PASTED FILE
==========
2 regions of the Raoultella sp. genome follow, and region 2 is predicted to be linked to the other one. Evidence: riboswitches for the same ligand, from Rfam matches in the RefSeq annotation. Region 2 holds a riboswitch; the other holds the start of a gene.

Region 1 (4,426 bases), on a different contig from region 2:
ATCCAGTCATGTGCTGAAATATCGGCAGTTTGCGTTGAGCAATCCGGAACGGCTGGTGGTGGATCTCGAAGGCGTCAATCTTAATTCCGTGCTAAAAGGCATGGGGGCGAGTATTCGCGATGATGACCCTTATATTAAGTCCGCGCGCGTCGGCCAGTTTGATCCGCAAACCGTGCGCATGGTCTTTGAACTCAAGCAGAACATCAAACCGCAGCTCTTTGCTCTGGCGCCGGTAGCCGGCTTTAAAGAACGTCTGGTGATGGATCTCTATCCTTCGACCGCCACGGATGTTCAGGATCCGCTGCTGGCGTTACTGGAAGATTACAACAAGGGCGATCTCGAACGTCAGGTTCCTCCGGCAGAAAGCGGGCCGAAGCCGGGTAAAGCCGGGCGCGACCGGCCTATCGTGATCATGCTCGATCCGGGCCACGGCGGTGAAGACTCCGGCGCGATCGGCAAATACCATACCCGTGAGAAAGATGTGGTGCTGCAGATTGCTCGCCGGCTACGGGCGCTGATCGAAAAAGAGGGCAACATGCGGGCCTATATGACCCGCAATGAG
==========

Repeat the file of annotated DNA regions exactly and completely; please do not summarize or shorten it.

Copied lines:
2 regions of the Raoultella sp. genome follow, and region 2 is predicted to be linked to the other one. Evidence: riboswitches for the same ligand, from Rfam matches in the RefSeq annotation. Region 2 holds a riboswitch; the other holds the start of a gene.

Region 1 (4,426 bases), on a different contig from region 2:
ATCCAGTCATGTGCTGAAATATCGGCAGTTTGCGTTGAGCAATCCGGAACGGCTGGTGGTGGATCTCGAAGGCGTCAATCTTAATTCCGTGCTAAAAGGCATGGGGGCGAGTATTCGCGATGATGACCCTTATATTAAGTCCGCGCGCGTCGGCCAGTTTGATCCGCAAACCGTGCGCATGGTCTTTGAACTCAAGCAGAACATCAAACCGCAGCTCTTTGCTCTGGCGCCGGTAGCCGGCTTTAAAGAACGTCTGGTGATGGATCTCTATCCTTCGACCGCCACGGATGTTCAGGATCCGCTGCTGGCGTTACTGGAAGATTACAACAAGGGCGATCTCGAACGTCAGGTTCCTCCGGCAGAAAGCGGGCCGAAGCCGGGTAAAGCCGGGCGCGACCGGCCTATCGTGATCATGCTCGATCCGGGCCACGGCGGTGAAGACTCCGGCGCGATCGGCAAATACCATACCCGTGAGAAAGATGTGGTGCTGCAGATTGCTCGCCGGCTACGGGCGCTGATCGAAAAAGAGGGCAACATGCGGGCCTATATGACCCGCAATGAG